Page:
Multivariate land classification and land cover mapping by aerial photographic interpretation were used to model spatial variation of land cover in the Wicklow Mountains, Ireland and to structure a stratified random sampling programme of upland blanket bog vegetation. The total area of blanket bog with gully-erosion features was estimated as 33% of the area studied. Vegetation with hand peat-cutting patterns was estimated at 5%, and there was 35% undissected (intact) vegetation. There were differences between land classes in the estimated area of land cover with gully-erosion features or hand peat-cutting patterns.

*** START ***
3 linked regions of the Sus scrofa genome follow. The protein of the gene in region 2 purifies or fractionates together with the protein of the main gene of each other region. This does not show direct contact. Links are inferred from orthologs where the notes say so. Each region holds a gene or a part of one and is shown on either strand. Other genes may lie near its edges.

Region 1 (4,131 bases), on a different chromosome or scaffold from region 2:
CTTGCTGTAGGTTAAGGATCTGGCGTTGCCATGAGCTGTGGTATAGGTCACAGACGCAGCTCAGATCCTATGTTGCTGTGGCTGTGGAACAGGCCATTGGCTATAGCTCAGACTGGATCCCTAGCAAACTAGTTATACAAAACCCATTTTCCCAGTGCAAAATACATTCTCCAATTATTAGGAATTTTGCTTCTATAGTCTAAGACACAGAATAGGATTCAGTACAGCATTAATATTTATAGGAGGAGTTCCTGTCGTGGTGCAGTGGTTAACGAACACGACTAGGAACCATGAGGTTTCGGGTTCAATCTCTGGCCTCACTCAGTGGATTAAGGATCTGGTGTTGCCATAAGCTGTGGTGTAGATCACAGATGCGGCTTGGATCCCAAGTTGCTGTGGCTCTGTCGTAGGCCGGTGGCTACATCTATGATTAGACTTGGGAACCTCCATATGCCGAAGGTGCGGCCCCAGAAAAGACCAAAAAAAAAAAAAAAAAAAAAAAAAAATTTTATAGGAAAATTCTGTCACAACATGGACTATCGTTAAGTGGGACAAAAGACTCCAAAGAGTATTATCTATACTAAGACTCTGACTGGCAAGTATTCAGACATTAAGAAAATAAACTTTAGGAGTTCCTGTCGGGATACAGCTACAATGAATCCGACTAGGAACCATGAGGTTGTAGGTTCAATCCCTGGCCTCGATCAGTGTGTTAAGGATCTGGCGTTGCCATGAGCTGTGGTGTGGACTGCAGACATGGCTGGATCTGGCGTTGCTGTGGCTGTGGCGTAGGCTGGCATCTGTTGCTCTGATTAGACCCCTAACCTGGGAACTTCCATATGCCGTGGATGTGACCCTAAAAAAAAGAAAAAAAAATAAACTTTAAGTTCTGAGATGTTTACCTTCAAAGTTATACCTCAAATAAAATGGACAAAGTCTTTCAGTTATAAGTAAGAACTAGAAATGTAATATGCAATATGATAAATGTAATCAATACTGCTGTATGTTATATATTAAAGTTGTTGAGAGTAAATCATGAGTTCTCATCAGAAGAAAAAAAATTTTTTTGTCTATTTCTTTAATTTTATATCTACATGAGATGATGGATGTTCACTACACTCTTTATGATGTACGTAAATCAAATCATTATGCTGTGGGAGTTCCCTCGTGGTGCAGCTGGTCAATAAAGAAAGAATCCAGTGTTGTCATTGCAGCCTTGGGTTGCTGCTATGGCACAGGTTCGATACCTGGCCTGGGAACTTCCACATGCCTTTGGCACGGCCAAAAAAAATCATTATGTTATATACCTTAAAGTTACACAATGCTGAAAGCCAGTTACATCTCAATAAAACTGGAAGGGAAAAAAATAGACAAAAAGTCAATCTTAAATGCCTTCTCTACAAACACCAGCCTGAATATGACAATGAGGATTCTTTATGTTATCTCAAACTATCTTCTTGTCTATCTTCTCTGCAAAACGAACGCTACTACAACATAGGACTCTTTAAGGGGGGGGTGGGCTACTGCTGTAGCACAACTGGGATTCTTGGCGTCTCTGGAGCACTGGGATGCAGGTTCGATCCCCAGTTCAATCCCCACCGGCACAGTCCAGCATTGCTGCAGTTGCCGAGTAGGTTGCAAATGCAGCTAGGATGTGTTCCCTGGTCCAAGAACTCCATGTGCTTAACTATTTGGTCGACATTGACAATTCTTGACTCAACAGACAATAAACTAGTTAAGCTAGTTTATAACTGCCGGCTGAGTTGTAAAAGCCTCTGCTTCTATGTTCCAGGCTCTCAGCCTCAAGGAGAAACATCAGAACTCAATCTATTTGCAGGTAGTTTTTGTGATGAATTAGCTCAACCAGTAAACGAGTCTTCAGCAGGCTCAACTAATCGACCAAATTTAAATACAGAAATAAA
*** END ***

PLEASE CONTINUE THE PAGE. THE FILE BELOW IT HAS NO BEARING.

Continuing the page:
Sample vegetation quadrats, stratified by land class and aerial photographic land cover type, were grouped by their plant species composition. The groups represented ombrotrophic mire, soligenous mire and shrub heath vegetation. There was significant association between vegetation group and land class, related to variation in regional landscape type, but no significant association between vegetation group and the aerial photographic land cover types, undissected (intact) and dissected (gullied and cut-over) peats. It is proposed that the similarity of vegetation between undissected and dissected blanket bog is related to vegetation regeneration. The need to consider differences in vegetation distribution, composition and dynamics in ecological management strategies is emphasised. The study demonstrated the value of stratified random field sampling for cost-efficient regional ecological assessment in upland blanket bog landscapes typified by the Wicklow mountains, Ireland.